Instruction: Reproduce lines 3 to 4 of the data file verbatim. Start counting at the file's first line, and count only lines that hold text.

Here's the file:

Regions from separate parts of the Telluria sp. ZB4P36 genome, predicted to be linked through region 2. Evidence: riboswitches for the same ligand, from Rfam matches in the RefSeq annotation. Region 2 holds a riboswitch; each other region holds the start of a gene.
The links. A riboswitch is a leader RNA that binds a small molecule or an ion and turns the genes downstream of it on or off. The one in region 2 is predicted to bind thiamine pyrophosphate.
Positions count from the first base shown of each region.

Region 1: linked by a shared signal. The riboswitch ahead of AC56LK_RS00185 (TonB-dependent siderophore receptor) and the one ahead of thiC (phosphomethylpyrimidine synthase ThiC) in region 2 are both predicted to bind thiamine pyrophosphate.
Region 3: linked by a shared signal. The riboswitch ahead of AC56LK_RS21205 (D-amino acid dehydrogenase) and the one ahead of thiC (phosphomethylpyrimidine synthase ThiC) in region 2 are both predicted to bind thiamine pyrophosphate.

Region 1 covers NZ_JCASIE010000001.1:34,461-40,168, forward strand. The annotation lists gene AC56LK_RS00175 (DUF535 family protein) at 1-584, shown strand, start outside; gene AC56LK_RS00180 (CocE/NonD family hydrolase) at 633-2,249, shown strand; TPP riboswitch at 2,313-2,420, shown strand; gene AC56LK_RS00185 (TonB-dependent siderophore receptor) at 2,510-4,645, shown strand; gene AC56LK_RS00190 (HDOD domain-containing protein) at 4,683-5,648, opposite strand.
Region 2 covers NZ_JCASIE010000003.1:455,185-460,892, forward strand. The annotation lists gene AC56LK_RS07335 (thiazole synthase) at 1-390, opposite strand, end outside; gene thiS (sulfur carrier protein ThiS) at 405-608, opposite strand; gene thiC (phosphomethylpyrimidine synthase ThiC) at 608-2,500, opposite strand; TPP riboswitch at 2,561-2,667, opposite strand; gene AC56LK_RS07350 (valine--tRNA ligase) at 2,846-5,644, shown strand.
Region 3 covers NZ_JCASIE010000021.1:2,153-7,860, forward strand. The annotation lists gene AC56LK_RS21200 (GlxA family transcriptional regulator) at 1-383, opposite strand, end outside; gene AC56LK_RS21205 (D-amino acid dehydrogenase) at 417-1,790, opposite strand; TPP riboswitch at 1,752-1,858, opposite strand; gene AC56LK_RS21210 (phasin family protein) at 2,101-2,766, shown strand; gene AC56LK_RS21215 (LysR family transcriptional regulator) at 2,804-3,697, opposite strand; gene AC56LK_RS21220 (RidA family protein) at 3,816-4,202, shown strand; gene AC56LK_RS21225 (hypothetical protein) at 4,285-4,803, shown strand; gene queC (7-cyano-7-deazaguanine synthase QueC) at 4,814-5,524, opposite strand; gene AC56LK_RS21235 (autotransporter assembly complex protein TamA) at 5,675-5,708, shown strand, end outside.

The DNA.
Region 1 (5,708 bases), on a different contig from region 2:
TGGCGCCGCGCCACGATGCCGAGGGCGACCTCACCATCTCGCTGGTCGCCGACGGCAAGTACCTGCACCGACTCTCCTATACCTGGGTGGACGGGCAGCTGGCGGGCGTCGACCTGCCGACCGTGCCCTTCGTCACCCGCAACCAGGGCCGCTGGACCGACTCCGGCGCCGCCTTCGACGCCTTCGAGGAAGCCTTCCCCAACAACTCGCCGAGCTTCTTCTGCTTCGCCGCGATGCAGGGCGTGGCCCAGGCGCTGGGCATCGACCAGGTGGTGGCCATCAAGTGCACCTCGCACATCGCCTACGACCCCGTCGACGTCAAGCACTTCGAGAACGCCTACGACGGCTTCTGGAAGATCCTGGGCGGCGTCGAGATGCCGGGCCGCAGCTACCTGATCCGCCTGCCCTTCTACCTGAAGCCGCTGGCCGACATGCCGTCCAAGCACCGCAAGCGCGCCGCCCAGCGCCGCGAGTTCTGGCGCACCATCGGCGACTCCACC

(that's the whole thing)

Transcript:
Positions count from the first base shown of each region.

Region 1: linked by a shared signal. The riboswitch ahead of AC56LK_RS00185 (TonB-dependent siderophore receptor) and the one ahead of thiC (phosphomethylpyrimidine synthase ThiC) in region 2 are both predicted to bind thiamine pyrophosphate.